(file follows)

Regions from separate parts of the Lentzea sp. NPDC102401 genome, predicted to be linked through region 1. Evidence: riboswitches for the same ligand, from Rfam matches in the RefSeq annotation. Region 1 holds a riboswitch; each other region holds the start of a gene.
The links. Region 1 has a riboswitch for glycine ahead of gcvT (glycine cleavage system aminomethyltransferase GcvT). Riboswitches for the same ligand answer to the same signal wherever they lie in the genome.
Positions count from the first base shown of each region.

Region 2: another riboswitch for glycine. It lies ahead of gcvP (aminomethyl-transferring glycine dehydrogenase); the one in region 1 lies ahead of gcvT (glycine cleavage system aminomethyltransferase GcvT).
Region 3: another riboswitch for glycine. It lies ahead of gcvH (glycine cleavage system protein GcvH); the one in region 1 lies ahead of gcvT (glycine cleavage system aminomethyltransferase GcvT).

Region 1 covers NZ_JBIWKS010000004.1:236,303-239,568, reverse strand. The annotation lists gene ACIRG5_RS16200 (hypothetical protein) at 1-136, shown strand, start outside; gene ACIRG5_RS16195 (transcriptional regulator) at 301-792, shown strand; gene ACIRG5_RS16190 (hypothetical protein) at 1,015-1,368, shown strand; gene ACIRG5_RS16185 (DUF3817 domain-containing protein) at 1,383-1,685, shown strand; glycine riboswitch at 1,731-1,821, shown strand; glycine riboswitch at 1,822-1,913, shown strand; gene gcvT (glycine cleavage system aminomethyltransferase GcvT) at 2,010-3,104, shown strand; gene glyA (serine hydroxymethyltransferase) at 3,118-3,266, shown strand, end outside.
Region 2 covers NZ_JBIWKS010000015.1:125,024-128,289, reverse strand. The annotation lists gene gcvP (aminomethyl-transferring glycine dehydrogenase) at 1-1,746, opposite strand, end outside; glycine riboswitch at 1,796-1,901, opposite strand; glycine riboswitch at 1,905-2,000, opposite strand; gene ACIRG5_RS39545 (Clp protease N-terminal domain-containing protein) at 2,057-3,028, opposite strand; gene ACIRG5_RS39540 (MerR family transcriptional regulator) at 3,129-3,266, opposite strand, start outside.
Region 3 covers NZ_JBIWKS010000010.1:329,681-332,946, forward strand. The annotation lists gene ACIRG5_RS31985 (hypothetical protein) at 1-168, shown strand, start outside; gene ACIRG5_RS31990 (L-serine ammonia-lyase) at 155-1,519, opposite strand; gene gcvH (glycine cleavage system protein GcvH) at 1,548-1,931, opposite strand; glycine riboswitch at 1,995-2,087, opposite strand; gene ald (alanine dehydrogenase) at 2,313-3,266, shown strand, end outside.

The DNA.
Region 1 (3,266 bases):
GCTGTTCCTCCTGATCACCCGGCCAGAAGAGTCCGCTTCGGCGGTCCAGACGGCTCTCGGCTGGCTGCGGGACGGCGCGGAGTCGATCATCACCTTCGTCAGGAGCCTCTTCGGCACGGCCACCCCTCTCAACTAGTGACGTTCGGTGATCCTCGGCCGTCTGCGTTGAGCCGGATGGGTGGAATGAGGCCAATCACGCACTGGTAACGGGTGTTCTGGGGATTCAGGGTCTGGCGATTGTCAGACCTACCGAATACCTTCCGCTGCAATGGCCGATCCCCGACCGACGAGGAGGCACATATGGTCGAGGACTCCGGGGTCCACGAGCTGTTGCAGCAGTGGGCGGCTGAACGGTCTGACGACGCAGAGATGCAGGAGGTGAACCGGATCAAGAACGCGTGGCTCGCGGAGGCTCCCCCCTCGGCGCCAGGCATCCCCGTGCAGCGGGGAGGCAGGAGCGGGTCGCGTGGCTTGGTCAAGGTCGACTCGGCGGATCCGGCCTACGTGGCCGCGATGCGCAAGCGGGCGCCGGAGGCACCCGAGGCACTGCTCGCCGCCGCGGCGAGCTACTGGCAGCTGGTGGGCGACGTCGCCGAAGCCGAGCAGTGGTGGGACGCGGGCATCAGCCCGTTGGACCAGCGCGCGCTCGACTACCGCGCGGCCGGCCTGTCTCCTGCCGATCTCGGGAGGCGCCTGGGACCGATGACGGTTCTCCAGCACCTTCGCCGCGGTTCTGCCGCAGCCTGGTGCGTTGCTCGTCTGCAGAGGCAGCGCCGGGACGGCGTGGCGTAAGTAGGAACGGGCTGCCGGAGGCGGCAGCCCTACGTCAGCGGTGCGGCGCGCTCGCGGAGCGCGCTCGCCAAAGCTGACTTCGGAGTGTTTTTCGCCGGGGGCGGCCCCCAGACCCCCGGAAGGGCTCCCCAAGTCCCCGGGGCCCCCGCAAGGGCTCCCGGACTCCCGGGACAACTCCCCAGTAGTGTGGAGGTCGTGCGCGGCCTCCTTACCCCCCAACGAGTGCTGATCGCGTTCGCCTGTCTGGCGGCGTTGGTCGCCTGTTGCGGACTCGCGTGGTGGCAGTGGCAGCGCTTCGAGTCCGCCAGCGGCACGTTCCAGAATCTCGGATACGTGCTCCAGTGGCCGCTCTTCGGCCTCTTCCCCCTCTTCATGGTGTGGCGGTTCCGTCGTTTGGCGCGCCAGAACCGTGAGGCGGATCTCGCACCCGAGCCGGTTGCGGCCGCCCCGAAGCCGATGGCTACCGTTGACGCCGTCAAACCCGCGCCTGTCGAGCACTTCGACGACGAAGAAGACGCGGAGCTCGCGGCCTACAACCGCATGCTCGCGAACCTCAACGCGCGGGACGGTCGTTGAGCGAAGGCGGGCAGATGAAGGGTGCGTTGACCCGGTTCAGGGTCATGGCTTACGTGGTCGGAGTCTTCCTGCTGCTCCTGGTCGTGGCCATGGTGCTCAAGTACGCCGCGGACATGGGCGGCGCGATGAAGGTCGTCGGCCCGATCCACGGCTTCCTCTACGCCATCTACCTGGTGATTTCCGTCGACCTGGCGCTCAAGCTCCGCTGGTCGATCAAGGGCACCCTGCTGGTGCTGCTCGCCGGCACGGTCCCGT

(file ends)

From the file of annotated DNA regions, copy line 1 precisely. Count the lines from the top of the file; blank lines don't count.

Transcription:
Regions from separate parts of the Lentzea sp. NPDC102401 genome, predicted to be linked through region 1. Evidence: riboswitches for the same ligand, from Rfam matches in the RefSeq annotation. Region 1 holds a riboswitch; each other region holds the start of a gene.